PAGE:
General Question

demonictruth's avatar

Burn fat and gain muscle?

Asked by demonictruth (455points) February 1st, 2011

So I’m on my school’s track and field team as a long distance runner and I run cross country too, but I need to burn off some more fat and gain some muscle before track season officially starts. I’m unable to get a gym membership so that’s out of the question. I guess my real question is: What can I do at home as extra efficient workouts? Also, should I have a modified diet or drink protein shakes? It would be great to get as much stuff I could do as possible, Thanks =D

Observing members: 0 Composing members: 0

11 Answers

jazzticity's avatar

Been doing this kind of thing all my life. A LONG time.

Forget the protein. Waste of time and calories. You don’t need a gym. Check out what Herschel Walker has been up to. That should debunk all of the myths about extra protein and heavy weights. This guy’s bad. The formula’s simple—beat your body up without breaking it and you’ll grow. No pain no gain isn’t good enough. It takes agony.

Disc2021's avatar

Dieting is very important, though you will burn a lot of calories just from running track and field alone so you may have some wiggle room as far as caloric intake goes. No Mickey-D’s, fast food, junk, etc. – this stuff will add weight quicker than you can drop it.

If you’re trying to build muscle, protein is a pretty strong combatant against muscle atrophy. As long as you’re eating 4–5 balanced meals a day, you should be in good shape. Otherwise, protein powders (recommend ones that say 100% protein on the container, not “special GNC blends or any other gimmick’s you’ll find around every corner) make a good supplement for when you know you aren’t exactly eating 20–30g of protein in a meal. Note: Supplements are supplements, not meal replacements.

You may want to look into investing in some cheap dumb bells for home workouts (dont waste trillions on the gimmick “home gyms”, just buy something standard but comfortable) and research proper form and technique. Videos online and Youtube are an excellent place to start. – Great resource, kind of an indie guy who doesn’t have any special health credentials but a guy who’s a body builder and also has done a ton of research on the subject.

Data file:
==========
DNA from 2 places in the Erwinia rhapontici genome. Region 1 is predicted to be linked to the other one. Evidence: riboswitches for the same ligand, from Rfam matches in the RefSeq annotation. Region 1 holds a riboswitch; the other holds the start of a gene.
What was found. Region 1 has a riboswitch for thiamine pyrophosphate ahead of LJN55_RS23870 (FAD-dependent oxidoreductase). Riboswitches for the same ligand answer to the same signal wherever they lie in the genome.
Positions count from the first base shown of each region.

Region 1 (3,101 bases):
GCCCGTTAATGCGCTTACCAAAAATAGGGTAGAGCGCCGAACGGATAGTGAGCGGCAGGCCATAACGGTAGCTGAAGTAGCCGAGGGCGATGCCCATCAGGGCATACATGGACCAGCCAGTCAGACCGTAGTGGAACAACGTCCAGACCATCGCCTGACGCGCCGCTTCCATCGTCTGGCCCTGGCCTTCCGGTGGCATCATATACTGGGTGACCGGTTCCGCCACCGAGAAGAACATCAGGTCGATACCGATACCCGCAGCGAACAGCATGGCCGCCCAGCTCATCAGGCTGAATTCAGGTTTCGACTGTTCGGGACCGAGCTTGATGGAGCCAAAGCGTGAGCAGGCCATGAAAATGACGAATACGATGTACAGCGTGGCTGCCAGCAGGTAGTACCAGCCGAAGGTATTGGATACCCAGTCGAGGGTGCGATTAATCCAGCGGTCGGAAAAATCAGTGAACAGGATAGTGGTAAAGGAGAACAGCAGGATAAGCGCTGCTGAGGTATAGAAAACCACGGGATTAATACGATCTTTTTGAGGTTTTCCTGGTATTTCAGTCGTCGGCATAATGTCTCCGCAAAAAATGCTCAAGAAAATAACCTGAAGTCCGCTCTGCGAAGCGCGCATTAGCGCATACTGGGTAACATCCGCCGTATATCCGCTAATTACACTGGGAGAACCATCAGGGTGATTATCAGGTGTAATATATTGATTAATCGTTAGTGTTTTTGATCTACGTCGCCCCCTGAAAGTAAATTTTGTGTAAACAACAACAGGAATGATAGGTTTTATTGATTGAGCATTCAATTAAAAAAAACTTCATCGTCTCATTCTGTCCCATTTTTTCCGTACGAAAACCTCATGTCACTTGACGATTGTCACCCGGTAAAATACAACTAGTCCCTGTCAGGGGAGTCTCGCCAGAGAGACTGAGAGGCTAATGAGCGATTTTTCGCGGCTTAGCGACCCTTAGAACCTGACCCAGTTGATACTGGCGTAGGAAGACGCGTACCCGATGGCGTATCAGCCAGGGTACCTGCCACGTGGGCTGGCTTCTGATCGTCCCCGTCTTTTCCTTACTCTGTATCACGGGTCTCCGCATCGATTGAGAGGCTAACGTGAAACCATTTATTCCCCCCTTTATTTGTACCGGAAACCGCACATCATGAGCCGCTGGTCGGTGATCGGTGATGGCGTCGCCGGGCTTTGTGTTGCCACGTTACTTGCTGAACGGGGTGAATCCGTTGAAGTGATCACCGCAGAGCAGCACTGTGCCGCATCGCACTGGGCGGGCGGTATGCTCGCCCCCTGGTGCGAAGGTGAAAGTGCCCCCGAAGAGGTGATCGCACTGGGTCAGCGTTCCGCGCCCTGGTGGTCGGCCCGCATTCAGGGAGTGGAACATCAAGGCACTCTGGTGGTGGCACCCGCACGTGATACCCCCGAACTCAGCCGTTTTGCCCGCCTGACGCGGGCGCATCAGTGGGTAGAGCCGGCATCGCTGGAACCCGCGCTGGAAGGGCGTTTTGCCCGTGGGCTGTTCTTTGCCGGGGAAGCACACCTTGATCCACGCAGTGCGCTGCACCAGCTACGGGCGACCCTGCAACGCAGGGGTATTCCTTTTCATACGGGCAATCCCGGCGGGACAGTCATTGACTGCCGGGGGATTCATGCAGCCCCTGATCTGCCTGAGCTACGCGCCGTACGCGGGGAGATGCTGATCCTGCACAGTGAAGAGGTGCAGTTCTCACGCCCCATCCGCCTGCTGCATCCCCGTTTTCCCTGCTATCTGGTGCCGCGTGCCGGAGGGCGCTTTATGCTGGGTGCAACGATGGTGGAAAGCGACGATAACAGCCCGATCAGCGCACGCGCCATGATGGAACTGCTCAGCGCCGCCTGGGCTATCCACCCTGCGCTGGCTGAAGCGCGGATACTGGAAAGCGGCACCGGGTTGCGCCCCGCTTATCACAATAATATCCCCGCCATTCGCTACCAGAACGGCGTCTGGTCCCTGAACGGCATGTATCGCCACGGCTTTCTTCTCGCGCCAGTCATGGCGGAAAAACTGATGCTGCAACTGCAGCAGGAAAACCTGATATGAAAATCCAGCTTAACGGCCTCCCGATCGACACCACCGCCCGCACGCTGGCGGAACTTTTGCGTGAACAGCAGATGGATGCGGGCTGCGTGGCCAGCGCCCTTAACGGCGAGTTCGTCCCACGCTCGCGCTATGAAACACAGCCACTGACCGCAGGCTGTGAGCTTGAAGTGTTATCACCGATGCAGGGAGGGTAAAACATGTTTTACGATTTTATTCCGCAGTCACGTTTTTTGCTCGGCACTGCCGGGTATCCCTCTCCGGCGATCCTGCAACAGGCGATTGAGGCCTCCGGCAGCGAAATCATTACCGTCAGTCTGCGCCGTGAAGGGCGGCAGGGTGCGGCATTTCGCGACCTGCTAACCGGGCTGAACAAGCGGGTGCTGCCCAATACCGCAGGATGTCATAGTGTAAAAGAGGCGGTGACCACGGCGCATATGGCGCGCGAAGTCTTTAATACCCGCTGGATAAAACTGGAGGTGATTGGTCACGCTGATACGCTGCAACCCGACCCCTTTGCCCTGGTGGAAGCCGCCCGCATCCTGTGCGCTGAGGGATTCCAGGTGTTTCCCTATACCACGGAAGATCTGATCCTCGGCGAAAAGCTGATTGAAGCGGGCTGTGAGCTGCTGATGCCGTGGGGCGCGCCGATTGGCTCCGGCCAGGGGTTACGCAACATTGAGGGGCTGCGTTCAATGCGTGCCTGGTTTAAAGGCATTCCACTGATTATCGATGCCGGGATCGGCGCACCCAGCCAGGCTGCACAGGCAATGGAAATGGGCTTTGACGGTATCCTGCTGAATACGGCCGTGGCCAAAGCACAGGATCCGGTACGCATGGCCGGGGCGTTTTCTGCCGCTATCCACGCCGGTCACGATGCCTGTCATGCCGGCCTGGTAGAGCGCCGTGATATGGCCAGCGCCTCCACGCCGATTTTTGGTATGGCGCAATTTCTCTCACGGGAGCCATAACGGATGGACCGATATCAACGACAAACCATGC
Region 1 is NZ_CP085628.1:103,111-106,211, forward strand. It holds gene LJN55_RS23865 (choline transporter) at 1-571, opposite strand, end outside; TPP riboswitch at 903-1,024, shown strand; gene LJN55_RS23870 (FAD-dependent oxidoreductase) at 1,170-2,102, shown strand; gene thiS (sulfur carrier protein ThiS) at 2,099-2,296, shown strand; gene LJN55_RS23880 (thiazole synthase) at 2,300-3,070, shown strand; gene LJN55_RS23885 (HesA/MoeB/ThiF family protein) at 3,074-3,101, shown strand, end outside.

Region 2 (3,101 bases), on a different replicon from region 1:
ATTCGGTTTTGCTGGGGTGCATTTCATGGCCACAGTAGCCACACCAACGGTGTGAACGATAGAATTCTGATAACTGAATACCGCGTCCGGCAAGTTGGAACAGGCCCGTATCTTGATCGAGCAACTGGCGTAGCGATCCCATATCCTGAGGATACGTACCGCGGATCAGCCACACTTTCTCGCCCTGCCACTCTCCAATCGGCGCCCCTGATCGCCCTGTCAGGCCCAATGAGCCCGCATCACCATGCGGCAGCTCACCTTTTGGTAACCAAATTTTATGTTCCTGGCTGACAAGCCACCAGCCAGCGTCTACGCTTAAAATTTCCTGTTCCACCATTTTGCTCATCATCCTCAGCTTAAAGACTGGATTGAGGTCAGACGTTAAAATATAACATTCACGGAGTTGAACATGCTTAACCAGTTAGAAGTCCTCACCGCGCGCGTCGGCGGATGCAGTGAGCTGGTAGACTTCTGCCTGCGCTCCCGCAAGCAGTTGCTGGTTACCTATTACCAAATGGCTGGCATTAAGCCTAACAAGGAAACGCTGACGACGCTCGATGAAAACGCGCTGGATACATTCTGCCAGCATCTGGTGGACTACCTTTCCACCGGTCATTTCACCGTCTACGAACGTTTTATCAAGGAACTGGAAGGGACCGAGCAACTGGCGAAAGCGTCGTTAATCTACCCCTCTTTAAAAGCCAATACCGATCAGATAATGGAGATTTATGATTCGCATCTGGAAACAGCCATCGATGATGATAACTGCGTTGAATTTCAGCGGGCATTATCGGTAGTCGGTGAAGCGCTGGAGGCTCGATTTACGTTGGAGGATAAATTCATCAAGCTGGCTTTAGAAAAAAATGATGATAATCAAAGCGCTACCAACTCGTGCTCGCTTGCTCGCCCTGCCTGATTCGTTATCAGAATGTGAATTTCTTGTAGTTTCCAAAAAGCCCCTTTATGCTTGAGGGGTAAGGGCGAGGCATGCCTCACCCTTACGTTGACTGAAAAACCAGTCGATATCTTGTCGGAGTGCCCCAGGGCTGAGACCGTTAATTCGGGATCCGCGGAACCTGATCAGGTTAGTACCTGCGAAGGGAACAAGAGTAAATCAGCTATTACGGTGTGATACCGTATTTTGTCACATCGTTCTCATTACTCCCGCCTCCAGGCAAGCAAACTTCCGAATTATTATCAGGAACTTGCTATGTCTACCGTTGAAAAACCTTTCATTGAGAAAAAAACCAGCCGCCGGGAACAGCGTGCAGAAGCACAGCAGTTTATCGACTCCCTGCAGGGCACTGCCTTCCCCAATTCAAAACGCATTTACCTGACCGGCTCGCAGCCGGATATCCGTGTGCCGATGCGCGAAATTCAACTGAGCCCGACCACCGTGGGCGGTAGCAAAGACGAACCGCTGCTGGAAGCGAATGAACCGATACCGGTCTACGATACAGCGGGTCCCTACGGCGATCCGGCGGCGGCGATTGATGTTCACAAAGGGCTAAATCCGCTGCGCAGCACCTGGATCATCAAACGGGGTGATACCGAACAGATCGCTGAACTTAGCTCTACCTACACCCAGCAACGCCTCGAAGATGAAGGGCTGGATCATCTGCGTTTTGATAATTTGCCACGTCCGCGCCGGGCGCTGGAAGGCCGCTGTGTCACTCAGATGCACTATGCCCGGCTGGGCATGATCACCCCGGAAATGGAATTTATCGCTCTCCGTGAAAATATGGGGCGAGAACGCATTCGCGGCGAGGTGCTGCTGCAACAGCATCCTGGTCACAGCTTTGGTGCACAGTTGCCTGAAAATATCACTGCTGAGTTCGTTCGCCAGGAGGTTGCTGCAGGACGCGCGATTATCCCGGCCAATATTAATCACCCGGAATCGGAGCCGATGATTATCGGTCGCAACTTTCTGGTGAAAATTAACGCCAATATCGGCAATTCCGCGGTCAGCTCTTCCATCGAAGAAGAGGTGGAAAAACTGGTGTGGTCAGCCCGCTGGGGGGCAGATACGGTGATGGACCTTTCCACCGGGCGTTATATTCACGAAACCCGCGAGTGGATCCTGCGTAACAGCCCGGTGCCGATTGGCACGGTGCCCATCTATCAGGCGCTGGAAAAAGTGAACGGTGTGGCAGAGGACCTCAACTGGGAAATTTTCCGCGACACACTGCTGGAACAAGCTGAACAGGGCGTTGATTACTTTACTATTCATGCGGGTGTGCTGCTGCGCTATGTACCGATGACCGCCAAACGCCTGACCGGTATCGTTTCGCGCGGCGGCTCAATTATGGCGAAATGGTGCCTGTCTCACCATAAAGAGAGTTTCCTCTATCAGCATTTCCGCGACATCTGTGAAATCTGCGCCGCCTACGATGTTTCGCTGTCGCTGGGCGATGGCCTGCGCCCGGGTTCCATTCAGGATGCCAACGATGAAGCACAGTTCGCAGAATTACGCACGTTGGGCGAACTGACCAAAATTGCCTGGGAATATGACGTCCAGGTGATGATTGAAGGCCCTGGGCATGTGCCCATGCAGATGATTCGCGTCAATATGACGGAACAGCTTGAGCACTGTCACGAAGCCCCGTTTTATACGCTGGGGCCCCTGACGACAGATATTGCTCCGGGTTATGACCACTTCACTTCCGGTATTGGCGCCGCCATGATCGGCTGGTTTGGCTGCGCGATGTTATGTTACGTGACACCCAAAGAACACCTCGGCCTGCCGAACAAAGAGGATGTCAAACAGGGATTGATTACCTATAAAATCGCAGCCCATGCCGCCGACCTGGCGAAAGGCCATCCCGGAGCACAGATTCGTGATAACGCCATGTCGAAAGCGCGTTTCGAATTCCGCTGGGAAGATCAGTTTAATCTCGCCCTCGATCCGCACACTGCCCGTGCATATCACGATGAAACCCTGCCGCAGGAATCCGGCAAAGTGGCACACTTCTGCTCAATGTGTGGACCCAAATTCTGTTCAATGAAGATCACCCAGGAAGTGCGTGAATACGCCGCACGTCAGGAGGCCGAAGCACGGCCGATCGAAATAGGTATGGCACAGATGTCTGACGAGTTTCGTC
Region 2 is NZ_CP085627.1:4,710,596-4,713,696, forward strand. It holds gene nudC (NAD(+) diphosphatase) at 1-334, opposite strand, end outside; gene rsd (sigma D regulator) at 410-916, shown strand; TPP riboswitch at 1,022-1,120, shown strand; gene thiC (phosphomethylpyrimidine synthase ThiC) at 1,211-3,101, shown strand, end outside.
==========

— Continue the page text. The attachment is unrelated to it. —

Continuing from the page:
Goodluck and good for you for joining a team! Have fun.

mrlaconic's avatar

What I do and what you might find effective for you because you like to run is go get yourself a weighted exercise ball and you can work your difference muscle groups.. say your tri’s hold the ball above your head and throw it as far as you can…. then go run after it and do it again.

You will get a good cardio work out from that and after just a few times you will start to feel it.

You can work your ab’s by sitting on a table and lifting your knees to your chest or putting your legs straight together and doing short V like moves…

And as a final thought, you do need protein if you want to build muscle. Do you need to go out and get yourself a protein power or whatever? No you do not… just make sure you get it in your meal.

tranquilsea's avatar

Find a really long set of stairs and run them multiple times throughout the week. Work on your lunges, burpees and buy a good skip rope and skip. Do the 100 push-up challenge and 200 sit-up challenge.

The suggestion to buy a small set of weights is a good one. With a few weights you can do a ton of exercises.

gorgeousgal3's avatar

Get kettlebells and use them a few times a week.,

Fyrius's avatar

If you want to gain muscle, you can make a good start with body weight exercises, and with improvised makeshift weights. You can use a backpack full of soda bottles of water or bags of sand to make many body weight exercises harder.

If you mean to get serious about strength, then I’d recommend free weights to anyone: a set of dumbbell bars and a barbell bar, and loose weight plates to load them with. And some reference on how to use them properly, such as Mark Rippetoe’s Starting Strength. You can pirate that.
The materials can be expensive, and it takes some reading up to get the movements right (and it can be dangerous if you do it wrong), but it’s worth it.
There are a lot of nonsensical snake oil fitness gimmicks out there, but free weights are a tried and true type of equipment that has been used for centuries. It freakin’ works.